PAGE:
Background & context

Development of the Open Banking Standard convened 150 people from 80 organizations over three months to develop the baseline principles and scope of the Standard. This included incumbent and challenger banks, startups, trade associations, regulators, consumer rights and UK Treasury. The Standard was then regulated in the UK and implemented by all the banks within two years. It transformed the sector from Closed, to Shared and Open mandating not just interoperability around data, but sorting out the rule (liability, rights, security, redress, etc) and is changing behaviours across the financial market.

The impact was (and is) a cultural one, not a technological one, addressing the legal, IP, liability and related issues to create an “open, federated, networked solution”, echoing the design of the Web itself. Released as an open standard, the Open Banking Standard is being copied around the world (Australia, Europe, Hong Kong, India, Japan, Mexico, Malaysia, New Zealand, Rwanda, Singapore and the USA) as an exemplar of best practice for public-private market intervention in the digital age. Both Irene Graham and Gavin Starks were (and are) instrumental in its design and execution.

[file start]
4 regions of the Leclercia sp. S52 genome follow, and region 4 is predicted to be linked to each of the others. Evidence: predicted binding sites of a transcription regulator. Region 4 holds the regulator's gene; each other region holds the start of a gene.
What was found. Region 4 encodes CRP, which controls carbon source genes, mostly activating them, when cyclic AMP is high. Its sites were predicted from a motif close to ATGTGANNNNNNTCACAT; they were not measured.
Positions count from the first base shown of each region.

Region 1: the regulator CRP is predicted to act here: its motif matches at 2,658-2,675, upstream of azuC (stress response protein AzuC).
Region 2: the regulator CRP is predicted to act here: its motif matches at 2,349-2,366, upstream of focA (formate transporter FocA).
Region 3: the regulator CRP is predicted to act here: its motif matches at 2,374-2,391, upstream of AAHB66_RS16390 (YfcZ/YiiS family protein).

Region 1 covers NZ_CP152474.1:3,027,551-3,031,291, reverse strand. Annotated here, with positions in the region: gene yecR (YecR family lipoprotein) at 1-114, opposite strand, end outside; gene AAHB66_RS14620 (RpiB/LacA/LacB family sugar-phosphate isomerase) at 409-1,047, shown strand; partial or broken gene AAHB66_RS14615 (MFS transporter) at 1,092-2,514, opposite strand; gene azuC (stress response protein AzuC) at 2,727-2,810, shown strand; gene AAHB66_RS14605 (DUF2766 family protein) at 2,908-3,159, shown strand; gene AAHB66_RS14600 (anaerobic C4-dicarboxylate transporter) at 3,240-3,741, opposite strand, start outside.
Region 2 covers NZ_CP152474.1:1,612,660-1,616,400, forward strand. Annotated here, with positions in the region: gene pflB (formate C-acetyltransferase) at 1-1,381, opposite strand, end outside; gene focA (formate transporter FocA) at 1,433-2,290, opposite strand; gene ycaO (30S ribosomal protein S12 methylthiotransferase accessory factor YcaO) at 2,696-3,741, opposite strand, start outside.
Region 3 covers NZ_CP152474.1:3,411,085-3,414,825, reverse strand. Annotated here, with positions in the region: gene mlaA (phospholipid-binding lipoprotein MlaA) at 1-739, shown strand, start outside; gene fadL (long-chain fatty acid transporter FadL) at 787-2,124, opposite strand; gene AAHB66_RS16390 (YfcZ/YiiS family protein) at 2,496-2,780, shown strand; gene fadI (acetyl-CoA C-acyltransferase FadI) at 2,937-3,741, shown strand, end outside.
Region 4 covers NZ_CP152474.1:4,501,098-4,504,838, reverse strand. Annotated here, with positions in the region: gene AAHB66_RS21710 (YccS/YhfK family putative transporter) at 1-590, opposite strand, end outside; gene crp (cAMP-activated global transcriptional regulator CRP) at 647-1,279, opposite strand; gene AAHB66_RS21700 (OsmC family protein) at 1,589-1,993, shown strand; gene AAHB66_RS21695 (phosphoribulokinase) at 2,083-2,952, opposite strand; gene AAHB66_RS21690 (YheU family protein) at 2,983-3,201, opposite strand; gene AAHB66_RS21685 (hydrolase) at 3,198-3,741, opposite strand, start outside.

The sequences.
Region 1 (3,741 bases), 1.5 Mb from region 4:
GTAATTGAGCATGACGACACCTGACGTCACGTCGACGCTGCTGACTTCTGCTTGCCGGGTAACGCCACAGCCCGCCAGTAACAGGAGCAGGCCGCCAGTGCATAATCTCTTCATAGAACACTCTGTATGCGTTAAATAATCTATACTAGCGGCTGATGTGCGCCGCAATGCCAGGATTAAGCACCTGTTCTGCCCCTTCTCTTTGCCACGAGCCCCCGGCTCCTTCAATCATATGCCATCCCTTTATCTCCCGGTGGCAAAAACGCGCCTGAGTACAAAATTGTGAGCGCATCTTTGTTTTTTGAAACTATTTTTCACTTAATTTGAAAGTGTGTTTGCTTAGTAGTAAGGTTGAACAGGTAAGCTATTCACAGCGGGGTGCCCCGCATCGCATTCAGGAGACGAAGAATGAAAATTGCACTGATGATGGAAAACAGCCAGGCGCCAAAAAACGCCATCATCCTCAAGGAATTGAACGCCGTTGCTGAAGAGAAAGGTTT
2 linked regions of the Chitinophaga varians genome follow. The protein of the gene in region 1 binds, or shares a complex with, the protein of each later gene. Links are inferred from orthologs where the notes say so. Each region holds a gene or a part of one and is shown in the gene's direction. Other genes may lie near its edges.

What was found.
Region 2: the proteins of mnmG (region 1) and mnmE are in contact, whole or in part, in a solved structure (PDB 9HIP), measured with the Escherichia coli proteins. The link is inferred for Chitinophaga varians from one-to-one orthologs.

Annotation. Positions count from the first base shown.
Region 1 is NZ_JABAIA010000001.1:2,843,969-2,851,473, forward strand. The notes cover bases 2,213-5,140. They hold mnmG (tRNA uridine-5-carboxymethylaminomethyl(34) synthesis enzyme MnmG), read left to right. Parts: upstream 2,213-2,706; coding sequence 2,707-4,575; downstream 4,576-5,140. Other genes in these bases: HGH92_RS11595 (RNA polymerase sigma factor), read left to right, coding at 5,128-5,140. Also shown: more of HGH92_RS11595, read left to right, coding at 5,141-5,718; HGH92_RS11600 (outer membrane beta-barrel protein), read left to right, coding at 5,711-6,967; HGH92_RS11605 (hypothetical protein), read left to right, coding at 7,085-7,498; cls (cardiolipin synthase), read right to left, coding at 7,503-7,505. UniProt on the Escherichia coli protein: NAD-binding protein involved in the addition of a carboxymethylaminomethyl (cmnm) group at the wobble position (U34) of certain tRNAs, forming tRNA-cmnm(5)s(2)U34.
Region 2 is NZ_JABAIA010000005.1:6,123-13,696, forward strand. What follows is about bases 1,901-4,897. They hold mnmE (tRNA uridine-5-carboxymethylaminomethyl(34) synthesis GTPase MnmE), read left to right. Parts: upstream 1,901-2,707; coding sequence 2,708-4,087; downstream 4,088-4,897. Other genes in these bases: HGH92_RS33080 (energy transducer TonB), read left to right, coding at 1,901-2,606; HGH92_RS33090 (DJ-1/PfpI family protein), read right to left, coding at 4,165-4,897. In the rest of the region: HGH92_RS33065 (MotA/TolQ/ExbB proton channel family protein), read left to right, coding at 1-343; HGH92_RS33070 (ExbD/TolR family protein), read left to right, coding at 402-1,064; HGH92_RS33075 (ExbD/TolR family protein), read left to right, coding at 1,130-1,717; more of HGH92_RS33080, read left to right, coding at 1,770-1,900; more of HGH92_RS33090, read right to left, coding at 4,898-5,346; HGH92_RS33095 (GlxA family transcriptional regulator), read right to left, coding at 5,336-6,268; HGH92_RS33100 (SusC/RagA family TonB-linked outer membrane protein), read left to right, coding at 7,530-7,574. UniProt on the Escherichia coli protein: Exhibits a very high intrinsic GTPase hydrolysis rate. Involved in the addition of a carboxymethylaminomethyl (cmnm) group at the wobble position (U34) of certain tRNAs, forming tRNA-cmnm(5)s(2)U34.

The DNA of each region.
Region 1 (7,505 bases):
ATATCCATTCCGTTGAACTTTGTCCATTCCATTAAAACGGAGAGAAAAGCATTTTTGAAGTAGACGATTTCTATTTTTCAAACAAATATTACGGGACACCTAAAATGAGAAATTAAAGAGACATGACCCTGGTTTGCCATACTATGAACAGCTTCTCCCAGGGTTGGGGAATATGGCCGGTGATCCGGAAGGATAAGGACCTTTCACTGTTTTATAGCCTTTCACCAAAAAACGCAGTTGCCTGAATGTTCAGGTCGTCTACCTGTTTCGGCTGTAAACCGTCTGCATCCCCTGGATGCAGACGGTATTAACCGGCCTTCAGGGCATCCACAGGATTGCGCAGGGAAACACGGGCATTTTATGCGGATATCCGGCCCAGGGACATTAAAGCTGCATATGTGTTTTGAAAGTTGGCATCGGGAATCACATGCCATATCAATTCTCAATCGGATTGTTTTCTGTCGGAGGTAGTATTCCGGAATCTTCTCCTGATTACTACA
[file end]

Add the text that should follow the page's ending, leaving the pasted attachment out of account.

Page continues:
Cofounded by Sir Tim Berners-Lee and Sir Nigel Shadbolt in 2012, the Open Data Institute was a global first, with a dedicated mission to unlock the value from Open data. Its founding CEO, Gavin Starks, led it to create over $150M of direct, quantifiable impact within four years of launch, including incubating 40+ companies, engaging over 1,000 members, training 10k experts, reaching over 3M people with international media stories, launching 30 franchises across 20+ countries (including USA, Canada, Germany, Russia, UAE, Australia, Brazil) and helping develop policy in over 30 countries (from Burkina Faso to Malaysia). Gavin also led the positioning of Data as Infrastructure, which is now included in the UK’s National Infrastructure Plan.

Icebreaker One builds on both these initiatives, to unlock value in Shared Data.